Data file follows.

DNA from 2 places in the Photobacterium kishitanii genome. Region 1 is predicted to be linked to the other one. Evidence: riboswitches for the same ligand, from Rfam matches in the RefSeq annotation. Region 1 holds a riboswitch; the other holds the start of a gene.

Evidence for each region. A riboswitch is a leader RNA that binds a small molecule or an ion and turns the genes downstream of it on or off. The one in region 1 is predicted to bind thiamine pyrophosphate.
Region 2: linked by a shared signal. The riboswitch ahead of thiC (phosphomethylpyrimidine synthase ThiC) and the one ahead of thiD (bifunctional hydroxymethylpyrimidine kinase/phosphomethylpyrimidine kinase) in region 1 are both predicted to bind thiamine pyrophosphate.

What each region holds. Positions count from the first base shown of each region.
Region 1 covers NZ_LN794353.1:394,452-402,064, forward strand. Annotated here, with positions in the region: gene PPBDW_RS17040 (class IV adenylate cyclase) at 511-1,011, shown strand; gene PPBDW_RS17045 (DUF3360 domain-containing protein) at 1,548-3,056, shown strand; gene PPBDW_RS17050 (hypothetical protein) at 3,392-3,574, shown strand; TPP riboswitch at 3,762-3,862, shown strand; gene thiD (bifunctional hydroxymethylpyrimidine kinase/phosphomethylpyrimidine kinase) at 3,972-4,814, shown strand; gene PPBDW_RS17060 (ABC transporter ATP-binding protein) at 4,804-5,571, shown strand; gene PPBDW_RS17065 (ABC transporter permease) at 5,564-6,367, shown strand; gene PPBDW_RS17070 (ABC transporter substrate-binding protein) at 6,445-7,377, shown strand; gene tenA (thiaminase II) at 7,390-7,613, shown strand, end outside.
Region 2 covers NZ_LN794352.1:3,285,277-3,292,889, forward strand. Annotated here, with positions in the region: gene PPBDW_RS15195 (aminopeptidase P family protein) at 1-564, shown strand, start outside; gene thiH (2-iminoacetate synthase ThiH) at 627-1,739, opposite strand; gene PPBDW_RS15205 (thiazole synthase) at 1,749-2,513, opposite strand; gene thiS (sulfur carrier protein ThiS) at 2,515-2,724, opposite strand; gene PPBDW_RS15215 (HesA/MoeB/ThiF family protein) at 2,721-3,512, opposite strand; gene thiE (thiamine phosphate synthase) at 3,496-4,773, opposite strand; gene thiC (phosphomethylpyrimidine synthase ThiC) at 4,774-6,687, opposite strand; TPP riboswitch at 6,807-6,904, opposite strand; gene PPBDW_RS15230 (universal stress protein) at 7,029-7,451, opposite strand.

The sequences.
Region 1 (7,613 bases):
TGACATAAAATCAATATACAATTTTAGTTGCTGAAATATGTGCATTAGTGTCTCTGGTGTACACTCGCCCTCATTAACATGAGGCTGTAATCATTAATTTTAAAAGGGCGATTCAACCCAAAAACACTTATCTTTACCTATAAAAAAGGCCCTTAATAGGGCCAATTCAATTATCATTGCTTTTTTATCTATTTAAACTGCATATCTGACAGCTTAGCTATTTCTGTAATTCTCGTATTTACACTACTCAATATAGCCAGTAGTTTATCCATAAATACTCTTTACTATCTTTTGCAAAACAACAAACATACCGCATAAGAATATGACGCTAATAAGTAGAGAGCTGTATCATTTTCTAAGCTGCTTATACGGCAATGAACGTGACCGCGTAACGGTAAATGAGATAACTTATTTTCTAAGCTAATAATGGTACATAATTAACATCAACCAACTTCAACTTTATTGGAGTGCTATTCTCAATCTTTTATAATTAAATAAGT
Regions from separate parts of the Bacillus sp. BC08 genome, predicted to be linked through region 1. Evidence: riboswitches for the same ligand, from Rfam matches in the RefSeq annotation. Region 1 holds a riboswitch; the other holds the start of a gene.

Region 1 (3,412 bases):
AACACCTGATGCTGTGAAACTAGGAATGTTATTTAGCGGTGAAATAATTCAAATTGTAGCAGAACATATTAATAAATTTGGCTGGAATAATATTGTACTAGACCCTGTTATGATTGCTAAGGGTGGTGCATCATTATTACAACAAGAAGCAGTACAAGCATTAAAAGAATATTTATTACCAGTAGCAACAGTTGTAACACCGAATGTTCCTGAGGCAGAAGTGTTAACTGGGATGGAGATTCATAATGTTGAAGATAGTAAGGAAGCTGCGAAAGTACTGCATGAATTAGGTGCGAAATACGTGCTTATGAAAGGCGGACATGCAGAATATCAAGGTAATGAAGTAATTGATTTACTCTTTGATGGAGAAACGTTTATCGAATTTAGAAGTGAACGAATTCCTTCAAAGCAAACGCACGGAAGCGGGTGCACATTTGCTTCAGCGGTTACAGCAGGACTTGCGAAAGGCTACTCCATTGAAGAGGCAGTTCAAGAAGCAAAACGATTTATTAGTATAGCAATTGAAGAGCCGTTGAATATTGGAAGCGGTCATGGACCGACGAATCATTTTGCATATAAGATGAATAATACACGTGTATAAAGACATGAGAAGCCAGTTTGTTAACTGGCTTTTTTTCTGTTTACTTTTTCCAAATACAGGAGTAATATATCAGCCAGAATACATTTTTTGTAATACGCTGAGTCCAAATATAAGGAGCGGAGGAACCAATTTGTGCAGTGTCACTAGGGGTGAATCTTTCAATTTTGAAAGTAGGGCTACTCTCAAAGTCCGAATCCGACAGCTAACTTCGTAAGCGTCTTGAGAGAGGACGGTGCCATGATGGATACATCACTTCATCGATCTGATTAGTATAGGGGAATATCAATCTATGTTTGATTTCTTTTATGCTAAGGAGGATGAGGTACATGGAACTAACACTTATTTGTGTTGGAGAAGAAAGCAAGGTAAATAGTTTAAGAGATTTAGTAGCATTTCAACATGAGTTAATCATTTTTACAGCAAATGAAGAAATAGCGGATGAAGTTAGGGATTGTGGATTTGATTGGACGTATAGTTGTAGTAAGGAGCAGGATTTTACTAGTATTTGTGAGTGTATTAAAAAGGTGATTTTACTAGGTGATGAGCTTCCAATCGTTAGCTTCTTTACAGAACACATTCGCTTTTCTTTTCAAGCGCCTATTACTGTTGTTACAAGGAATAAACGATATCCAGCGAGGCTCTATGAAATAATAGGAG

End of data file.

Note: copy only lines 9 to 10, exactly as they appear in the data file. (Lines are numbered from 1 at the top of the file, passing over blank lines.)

TGACATAAAATCAATATACAATTTTAGTTGCTGAAATATGTGCATTAGTGTCTCTGGTGTACACTCGCCCTCATTAACATGAGGCTGTAATCATTAATTTTAAAAGGGCGATTCAACCCAAAAACACTTATCTTTACCTATAAAAAAGGCCCTTAATAGGGCCAATTCAATTATCATTGCTTTTTTATCTATTTAAACTGCATATCTGACAGCTTAGCTATTTCTGTAATTCTCGTATTTACACTACTCAATATAGCCAGTAGTTTATCCATAAATACTCTTTACTATCTTTTGCAAAACAACAAACATACCGCATAAGAATATGACGCTAATAAGTAGAGAGCTGTATCATTTTCTAAGCTGCTTATACGGCAATGAACGTGACCGCGTAACGGTAAATGAGATAACTTATTTTCTAAGCTAATAATGGTACATAATTAACATCAACCAACTTCAACTTTATTGGAGTGCTATTCTCAATCTTTTATAATTAAATAAGT
Regions from separate parts of the Bacillus sp. BC08 genome, predicted to be linked through region 1. Evidence: riboswitches for the same ligand, from Rfam matches in the RefSeq annotation. Region 1 holds a riboswitch; the other holds the start of a gene.